Then And Now: Coral Reefs On The Verge Of Death

Published May 4, 2016
Updated January 18, 2018
Coral Reef Bleaching

Airport Reef, 2014. Photo: XL Catlin Seaview Survey

In 2014, Aiport Reef in American Samoa was a rich, rusty red, signifying its good health.

But in October of 2015, NOAA announced that a global coral reef bleaching event had taken place, devastating Airport Reef (see below).

Bleaching happens when coral becomes stressed, causing algae — coral’s main source of food — to leave its host. Coral then turns ghostly white.

Coral bleaching bleaching events usually take place when water temperatures drastically increase, which is one of the most prevalent effects of climate change. But they can also be caused by pollution in the water, unusually low tides, and overexposure to sunlight. So far, the ocean has absorbed around 90 percent of the increased heat caused by global warming.

Two other major bleaching events have occurred before what’s seen in the Airport Reef: In 1998, a massive bleaching followed a record breaking El Niño event, characterized by the warming of the Pacific Ocean. Another occurred in 2010. 95 percent of the world’s coral has now been exposed to conditions that cause bleaching.

Despite this disturbing trend in the health of coral, reefs can sometimes recover from bleaching.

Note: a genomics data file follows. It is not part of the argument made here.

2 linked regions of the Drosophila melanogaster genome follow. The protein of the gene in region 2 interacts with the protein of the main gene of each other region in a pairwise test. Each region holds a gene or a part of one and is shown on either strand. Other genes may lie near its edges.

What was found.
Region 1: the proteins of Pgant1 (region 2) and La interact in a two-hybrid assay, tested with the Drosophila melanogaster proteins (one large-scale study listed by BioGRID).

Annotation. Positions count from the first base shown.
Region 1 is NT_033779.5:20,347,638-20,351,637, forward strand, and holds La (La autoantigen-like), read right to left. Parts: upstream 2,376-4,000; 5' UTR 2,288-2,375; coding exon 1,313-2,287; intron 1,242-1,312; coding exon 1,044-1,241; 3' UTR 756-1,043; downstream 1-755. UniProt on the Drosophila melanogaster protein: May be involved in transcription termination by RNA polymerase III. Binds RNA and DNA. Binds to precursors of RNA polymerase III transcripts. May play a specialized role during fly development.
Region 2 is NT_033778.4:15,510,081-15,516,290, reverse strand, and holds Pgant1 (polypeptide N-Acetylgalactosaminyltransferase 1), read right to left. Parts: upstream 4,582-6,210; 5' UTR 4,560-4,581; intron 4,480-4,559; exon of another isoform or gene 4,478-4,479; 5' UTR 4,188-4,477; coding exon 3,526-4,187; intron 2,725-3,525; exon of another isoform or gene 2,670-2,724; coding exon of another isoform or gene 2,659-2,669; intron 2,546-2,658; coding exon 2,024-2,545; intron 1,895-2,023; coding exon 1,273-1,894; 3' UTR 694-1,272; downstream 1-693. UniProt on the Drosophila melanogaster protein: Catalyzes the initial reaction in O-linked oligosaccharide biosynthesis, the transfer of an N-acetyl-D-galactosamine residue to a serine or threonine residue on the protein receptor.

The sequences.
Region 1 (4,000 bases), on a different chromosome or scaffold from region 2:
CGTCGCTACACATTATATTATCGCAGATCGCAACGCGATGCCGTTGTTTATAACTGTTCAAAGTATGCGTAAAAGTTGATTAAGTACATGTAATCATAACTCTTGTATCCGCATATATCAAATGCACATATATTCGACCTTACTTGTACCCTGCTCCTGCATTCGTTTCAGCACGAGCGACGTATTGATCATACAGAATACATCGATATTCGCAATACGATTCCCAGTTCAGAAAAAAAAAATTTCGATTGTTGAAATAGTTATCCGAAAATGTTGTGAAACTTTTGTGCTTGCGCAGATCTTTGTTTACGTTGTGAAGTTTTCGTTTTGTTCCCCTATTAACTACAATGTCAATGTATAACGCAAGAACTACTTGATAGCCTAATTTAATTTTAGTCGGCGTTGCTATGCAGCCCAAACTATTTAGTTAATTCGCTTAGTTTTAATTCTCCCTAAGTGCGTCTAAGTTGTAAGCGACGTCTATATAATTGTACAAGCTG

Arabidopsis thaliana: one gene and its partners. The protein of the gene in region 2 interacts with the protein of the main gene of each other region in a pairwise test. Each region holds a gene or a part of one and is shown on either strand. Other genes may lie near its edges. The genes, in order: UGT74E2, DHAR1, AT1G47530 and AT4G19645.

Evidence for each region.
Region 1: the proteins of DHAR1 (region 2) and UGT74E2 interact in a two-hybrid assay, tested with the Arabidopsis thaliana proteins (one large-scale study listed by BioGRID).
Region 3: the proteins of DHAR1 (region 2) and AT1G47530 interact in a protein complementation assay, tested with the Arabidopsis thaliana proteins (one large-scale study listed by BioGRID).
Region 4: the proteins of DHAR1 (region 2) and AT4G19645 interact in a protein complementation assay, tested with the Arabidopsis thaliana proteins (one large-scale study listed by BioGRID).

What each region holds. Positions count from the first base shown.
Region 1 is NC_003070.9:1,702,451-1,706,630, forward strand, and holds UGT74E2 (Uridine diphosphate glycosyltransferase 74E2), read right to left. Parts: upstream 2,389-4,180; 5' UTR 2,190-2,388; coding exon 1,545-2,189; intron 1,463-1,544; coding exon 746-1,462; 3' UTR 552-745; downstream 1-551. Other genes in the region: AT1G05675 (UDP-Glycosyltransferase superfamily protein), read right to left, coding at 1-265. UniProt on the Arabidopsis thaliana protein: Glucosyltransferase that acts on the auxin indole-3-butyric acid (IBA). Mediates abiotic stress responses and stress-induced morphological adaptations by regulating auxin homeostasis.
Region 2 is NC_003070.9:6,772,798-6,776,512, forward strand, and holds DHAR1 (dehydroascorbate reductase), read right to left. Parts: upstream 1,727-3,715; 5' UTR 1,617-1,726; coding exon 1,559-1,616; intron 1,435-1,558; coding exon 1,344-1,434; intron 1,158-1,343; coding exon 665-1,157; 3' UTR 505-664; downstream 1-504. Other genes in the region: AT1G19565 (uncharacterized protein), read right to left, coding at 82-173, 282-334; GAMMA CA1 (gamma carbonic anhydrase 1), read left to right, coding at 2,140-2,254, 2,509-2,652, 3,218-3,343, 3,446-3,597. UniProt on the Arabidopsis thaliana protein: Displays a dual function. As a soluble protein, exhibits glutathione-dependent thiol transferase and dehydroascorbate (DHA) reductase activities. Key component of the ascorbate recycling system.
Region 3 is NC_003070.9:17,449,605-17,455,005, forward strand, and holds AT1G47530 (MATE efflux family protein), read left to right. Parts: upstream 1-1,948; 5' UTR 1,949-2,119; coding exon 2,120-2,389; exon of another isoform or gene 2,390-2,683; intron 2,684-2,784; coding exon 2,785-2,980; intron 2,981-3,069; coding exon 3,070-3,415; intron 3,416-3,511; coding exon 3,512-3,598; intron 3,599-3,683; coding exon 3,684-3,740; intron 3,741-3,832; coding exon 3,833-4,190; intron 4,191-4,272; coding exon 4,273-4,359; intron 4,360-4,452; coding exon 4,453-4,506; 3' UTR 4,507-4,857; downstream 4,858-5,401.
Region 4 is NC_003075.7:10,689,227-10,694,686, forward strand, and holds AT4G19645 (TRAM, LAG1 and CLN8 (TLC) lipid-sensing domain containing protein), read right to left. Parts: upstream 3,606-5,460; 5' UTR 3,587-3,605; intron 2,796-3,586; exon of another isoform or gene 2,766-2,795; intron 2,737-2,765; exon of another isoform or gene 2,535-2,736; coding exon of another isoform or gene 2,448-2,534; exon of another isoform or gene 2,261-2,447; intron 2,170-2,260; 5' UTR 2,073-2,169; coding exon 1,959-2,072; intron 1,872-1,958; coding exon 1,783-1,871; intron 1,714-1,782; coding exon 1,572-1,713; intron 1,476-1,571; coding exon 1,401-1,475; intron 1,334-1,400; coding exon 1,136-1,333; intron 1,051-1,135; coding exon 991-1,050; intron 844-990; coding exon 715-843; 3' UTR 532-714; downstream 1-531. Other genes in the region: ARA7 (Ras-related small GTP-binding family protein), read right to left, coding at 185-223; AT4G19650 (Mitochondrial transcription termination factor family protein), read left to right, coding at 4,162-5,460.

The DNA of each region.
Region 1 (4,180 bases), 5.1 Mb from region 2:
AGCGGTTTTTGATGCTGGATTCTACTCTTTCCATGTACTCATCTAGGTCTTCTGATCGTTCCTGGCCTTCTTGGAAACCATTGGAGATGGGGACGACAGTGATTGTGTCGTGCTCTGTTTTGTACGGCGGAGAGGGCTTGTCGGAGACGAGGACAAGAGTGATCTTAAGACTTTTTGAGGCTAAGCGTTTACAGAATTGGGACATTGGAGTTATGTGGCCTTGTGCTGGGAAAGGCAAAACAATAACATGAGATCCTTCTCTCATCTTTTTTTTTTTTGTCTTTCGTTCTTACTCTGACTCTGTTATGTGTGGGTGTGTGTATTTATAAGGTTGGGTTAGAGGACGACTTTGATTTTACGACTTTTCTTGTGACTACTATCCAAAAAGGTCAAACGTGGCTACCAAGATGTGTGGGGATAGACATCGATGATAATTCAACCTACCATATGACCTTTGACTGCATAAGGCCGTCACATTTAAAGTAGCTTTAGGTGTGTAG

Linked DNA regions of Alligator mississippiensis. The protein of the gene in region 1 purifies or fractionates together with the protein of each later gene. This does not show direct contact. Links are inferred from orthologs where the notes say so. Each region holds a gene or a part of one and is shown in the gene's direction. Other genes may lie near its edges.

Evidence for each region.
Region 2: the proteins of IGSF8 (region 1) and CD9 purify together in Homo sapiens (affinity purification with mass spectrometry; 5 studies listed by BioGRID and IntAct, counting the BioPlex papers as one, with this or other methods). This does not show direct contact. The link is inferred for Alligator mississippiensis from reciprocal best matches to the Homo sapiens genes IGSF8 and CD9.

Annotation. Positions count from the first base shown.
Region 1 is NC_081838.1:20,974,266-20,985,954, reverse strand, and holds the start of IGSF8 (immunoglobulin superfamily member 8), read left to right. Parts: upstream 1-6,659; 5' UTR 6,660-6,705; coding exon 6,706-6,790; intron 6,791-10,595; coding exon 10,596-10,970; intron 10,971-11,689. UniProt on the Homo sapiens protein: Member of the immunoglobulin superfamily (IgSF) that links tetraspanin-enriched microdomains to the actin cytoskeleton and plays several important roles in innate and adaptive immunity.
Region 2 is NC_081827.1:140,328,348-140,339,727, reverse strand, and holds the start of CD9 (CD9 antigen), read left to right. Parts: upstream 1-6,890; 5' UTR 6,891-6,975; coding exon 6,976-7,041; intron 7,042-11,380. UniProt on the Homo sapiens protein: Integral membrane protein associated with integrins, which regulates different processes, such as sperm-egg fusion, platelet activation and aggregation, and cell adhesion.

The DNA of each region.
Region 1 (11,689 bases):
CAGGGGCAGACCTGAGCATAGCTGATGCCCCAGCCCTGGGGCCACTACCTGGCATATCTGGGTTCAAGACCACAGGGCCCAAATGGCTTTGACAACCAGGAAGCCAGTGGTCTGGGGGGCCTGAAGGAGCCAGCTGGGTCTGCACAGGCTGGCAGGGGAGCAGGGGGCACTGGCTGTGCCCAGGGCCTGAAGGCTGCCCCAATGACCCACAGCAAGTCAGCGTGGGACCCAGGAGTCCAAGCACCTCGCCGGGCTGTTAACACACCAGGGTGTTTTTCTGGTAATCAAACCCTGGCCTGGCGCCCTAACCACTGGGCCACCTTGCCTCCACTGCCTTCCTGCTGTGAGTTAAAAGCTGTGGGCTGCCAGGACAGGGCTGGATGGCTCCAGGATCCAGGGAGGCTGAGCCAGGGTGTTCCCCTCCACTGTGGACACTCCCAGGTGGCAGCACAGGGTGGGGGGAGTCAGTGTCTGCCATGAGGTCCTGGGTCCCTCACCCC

Last year, one study showed that 12 of the 21 coral reefs bleached in the 1998 El Niño were able to recover.

The most important way to preserve coral reefs is just as obvious as you might think.

“Reducing local impacts as much as possible will give them the best chance of survival,” said Nicholas Graham, a coral researcher and lead author of the study.

And, without a doubt, these ecosystems must be saved. Coral reefs are home to 25 percent of all marine life, and 500 million people worldwide depend on coral reefs for food and as sources of income. We can’t let them end up like this:

Coral Reef Bleaching After

Image Source: Airport Reef, 2015. Photo: XL Catlin Seaview Survey

Next, read about the coral reef just discovered at the mouth of the Amazon River. Then, learn about how the Noor solar plant is fighting back against climate change.

Elisabeth Sherman
Elisabeth Sherman is a writer living in Jersey City, New Jersey. She holds a Master's in writing from Columbia University, and her work has appeared in Food & Wine, The Guardian, Yahoo, BBC, HuffPost, VICE, MSN, and Vulture.
Savannah Cox
Savannah Cox holds a Master's in International Affairs from The New School as well as a PhD from the University of California, Berkeley, and now serves as an Assistant Professor at the University of Sheffield. Her work as a writer has also appeared on DNAinfo.